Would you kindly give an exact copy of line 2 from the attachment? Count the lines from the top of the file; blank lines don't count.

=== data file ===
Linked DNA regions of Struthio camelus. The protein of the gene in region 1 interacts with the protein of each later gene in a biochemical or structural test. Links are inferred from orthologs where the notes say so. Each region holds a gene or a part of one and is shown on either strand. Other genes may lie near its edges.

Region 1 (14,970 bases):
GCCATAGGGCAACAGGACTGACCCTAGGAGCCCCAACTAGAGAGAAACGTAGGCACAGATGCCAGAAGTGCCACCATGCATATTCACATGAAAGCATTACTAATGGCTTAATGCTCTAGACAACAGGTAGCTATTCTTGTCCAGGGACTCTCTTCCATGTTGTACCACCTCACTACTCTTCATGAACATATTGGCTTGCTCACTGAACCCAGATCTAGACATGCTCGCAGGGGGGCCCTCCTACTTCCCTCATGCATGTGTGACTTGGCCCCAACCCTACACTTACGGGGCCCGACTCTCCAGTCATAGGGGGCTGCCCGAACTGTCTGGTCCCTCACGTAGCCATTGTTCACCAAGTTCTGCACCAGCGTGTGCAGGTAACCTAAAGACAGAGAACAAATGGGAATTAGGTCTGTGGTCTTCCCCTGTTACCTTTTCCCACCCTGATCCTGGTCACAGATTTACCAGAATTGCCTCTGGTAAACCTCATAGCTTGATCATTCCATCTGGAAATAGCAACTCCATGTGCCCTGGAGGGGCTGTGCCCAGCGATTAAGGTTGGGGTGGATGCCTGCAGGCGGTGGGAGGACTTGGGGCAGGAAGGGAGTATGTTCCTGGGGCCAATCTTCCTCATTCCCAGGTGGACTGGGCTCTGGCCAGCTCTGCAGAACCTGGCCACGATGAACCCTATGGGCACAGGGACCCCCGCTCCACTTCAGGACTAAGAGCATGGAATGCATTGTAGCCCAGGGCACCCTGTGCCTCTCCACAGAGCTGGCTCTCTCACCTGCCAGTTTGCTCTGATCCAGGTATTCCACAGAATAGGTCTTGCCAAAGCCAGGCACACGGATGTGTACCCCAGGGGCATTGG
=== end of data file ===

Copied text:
Region 1 (14,970 bases):